As the market for low cost, low power Internet of Things (IoT) networks is heating up (SigFox, LoRa, etc), the location and tracking of the sensors and devices connected to these networks is coming up as a significant use case.
However location often means GPS that comes with both a significant bill of material and power consumption.â€¨â€¨But what is not very well known is that the LoRaWAN specification offers to use the network as a mean of location.
The French broadband technology supplier Sagemcom is at the forefront of this opportunity with their LoRa technology offering announced two weeks ago.â€¨â€¨Similar to what it does on the broadband market, with LoRa Sagemcom positions itself as a technology supplier to telecom operators.
The company supplies an end to end network with a core network, a cloud for applications, antenna/gateway down to radio modules for sensors in the field. â€¨â€¨One of the reasons why Sagemcom selected LoRa was the fact it is an open standard supported by many wireless operators and having geo-location as a feature.
â€¨â€¨“Geolocation is a must have for IoT and it is part of the LoRa Standard,“ explained Thierry Lestable, Technology and Innovation Manager at the CTO Office of Sagemcom. “what we want to do at Sagemcom is to make the most out of it.“
LoRa well suited for Network-based Geolocationâ€¨Unlike some other IoT network technologies, LoRa is well suited for geolocation.â€¨â€¨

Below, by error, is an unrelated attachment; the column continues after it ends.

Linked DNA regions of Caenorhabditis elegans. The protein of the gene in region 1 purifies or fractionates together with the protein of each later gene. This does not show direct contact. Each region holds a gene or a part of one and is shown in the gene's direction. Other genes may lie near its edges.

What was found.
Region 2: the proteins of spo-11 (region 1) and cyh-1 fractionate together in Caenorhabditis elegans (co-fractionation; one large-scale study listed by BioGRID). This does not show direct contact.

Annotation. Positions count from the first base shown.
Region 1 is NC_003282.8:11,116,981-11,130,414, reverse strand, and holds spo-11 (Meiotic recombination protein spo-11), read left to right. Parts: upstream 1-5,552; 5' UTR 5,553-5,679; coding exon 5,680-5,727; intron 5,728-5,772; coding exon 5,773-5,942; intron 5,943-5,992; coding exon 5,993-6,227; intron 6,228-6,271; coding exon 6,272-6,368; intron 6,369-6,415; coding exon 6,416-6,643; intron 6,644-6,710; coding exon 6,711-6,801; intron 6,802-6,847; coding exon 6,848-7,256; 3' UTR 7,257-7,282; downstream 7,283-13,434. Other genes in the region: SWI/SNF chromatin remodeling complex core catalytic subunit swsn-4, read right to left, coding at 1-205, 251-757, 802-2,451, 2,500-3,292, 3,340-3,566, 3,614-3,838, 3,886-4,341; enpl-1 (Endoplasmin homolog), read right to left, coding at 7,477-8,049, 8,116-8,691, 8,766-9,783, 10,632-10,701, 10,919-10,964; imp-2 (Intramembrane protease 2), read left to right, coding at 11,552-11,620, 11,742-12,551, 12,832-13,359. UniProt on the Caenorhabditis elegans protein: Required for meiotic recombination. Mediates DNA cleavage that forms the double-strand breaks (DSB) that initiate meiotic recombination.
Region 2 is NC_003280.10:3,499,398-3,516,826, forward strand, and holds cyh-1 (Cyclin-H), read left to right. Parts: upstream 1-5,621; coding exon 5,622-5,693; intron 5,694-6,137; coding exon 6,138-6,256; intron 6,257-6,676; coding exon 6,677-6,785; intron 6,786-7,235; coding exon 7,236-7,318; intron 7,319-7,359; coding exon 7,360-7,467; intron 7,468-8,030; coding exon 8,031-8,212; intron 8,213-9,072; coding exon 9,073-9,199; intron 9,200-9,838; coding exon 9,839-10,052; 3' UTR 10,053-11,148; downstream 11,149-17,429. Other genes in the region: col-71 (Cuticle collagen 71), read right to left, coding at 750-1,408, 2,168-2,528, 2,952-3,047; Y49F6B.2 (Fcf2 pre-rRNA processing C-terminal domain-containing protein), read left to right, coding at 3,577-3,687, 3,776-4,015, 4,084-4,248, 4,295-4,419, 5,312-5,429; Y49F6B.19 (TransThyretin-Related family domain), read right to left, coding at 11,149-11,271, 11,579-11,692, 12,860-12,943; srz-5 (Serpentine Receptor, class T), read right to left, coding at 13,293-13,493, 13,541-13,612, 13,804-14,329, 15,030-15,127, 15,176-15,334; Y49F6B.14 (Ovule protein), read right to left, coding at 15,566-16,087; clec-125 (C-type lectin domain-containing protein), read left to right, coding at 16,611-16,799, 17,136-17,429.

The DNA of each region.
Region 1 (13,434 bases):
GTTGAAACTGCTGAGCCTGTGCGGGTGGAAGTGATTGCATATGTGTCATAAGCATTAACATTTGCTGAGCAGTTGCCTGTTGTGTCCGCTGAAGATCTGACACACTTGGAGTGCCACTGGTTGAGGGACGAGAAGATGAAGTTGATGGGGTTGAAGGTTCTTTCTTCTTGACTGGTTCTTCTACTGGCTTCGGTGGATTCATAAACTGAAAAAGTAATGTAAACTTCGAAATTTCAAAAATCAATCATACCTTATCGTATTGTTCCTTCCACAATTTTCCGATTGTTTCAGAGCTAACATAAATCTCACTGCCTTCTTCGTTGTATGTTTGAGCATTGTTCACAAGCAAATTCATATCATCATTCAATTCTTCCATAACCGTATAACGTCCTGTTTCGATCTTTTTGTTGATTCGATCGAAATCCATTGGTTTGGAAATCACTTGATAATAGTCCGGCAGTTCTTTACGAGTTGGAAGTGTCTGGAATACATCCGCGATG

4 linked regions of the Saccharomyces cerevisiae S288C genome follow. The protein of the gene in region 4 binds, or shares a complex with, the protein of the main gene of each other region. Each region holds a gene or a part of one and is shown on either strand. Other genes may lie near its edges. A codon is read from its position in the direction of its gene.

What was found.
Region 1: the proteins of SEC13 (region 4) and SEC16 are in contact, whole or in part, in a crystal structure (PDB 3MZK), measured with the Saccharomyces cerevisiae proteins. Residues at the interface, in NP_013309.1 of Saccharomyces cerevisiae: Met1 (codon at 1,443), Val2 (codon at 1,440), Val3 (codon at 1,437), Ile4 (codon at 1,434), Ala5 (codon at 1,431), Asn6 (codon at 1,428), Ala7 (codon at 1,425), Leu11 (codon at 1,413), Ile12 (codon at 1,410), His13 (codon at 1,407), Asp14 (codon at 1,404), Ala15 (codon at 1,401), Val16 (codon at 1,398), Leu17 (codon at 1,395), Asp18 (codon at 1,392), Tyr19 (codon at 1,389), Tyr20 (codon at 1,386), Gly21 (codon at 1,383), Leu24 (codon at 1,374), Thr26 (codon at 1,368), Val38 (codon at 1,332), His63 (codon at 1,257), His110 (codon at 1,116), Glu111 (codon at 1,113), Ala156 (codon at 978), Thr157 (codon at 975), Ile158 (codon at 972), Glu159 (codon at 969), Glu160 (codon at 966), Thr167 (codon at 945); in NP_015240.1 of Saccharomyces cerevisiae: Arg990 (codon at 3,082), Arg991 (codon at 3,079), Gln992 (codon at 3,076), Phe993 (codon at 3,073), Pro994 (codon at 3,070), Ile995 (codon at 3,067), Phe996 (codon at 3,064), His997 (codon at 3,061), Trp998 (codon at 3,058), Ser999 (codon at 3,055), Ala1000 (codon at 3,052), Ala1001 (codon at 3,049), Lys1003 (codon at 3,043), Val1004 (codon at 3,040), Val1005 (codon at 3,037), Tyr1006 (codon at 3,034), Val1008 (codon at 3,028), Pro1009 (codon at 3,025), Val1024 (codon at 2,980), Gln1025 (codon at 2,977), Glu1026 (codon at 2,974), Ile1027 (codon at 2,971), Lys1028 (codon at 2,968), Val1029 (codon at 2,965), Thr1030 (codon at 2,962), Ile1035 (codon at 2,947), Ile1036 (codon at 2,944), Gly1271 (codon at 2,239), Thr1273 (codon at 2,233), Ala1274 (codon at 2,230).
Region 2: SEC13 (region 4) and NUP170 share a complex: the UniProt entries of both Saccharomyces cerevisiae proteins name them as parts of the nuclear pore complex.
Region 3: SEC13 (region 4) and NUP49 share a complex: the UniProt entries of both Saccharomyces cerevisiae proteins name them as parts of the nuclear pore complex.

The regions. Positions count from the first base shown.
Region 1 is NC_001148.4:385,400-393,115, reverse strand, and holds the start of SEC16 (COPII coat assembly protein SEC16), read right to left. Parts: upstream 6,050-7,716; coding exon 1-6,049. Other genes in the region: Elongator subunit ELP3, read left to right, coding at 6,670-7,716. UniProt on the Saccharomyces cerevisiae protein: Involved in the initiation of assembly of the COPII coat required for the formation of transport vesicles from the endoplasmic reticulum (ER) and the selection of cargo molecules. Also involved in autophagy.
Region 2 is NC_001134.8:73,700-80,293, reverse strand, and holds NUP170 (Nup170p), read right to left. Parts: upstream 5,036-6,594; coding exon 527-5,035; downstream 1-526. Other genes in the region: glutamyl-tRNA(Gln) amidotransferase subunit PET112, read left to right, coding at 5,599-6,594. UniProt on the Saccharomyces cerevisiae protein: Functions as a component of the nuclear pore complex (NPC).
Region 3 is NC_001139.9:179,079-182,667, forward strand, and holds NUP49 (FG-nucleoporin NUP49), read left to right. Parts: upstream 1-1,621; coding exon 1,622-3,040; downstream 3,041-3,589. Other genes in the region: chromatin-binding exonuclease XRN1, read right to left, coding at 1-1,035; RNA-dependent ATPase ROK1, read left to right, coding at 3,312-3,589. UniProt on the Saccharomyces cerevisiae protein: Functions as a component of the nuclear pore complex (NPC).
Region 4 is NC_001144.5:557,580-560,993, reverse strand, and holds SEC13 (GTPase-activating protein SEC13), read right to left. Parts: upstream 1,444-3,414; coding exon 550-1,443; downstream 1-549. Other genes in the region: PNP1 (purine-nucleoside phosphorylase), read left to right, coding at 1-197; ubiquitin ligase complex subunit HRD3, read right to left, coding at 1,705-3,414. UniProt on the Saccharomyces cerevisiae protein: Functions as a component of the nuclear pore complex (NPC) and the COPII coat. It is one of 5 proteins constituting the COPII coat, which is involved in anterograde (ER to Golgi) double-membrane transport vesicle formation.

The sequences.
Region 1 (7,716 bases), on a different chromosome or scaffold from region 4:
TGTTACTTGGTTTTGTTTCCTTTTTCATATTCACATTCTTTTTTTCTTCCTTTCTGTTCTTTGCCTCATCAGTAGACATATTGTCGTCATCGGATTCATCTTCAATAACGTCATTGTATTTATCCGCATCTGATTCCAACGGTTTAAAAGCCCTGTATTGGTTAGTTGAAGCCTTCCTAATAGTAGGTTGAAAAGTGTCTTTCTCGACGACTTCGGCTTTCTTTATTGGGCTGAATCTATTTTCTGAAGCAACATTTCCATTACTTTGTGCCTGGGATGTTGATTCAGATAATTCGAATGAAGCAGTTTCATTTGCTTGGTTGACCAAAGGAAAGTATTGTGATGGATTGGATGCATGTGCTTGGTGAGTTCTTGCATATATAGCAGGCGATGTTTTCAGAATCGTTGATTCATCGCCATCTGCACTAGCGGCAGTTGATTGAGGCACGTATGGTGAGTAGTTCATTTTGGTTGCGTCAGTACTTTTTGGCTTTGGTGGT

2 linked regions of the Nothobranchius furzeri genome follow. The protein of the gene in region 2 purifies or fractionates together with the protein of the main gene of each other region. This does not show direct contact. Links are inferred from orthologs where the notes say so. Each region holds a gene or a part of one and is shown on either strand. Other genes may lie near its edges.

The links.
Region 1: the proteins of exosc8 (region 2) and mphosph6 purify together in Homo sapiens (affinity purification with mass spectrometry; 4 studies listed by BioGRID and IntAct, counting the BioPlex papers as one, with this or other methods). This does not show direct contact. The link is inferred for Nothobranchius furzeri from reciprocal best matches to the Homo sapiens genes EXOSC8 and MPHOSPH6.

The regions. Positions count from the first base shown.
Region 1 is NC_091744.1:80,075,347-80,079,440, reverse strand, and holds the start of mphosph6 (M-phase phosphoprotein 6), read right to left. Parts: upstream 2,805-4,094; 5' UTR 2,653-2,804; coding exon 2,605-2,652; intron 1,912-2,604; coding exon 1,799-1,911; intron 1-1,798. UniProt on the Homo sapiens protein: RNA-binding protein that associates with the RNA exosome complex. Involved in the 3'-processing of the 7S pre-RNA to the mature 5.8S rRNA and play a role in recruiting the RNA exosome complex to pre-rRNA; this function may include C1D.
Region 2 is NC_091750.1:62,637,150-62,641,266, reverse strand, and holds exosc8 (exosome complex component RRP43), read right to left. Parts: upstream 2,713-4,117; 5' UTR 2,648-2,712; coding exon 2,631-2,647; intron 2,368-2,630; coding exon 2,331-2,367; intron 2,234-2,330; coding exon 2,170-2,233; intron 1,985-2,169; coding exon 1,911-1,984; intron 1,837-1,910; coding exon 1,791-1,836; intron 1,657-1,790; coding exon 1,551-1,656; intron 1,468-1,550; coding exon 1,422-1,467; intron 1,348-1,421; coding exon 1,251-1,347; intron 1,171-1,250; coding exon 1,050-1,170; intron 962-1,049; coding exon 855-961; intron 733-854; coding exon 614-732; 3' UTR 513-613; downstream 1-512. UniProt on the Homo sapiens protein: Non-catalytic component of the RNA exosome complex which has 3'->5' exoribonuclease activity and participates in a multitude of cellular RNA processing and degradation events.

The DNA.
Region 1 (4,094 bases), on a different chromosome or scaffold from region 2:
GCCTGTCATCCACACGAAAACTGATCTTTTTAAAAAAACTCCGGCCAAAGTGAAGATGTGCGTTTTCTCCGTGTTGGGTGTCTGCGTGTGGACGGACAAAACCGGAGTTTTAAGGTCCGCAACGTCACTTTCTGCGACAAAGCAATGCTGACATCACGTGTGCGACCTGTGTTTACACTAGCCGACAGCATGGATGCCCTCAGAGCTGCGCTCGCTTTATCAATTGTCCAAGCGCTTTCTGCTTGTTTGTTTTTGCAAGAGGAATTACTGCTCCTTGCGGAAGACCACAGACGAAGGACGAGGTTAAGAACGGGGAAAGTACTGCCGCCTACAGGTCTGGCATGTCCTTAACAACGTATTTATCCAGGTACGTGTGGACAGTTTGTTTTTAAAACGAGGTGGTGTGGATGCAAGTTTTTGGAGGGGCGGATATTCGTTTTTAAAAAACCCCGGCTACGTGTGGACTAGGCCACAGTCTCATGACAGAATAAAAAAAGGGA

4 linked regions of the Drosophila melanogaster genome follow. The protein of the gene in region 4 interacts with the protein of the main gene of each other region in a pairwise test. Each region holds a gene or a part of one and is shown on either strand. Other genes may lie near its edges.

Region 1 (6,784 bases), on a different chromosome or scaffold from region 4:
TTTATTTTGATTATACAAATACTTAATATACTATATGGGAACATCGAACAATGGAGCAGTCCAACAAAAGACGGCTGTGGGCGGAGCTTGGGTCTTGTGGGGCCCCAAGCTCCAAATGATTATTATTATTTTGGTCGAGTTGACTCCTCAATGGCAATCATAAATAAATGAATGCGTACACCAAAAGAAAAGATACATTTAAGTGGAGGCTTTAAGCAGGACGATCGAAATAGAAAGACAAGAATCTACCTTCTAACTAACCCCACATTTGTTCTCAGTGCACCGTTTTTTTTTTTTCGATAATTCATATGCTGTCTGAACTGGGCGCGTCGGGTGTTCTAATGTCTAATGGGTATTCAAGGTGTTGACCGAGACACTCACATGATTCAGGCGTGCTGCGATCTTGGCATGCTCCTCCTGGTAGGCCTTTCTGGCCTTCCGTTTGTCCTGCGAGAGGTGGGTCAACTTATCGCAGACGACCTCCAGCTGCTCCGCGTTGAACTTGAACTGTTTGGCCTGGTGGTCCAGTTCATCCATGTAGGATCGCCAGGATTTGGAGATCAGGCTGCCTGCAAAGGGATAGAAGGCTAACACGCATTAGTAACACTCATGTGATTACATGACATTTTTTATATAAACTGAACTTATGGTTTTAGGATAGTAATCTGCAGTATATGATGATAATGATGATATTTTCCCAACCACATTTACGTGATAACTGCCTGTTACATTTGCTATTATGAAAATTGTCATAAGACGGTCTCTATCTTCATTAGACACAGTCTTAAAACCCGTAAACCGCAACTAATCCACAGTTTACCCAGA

“At the physical layer the radio signal used by LoRa is somewhat closed to a radar signal, thanks to its Chirp Spread Spectrum (CSS) technology. The antenna Gateway can very precisely detect the arrival of the signal emitted from the device,“ explainedÂ Thierry Lestable.
“based on that we use a technology called DTOA (difference time of arrival) very similar to existing technologies in the cellular world: each base station records the time of arrival of the signal from the device and a position is calculated from that.“
â€¨â€¨So far the location precision announced by Semtech (LoRa silicon vendor) in its 3GPP standard contributions is between 10 and 100 meters. But Sagemcom is confident on the fact it could be improved depending on wireless conditions and density of network.
â€¨â€¨“Unlike in a cellular network where a device “talks“ to a limited number of antennas, in a dense LoRa network each device signal is received on average by 12 and up to 20 antennas. Obviously each additional antenna adds precision to the location of the object,“ added Lestable.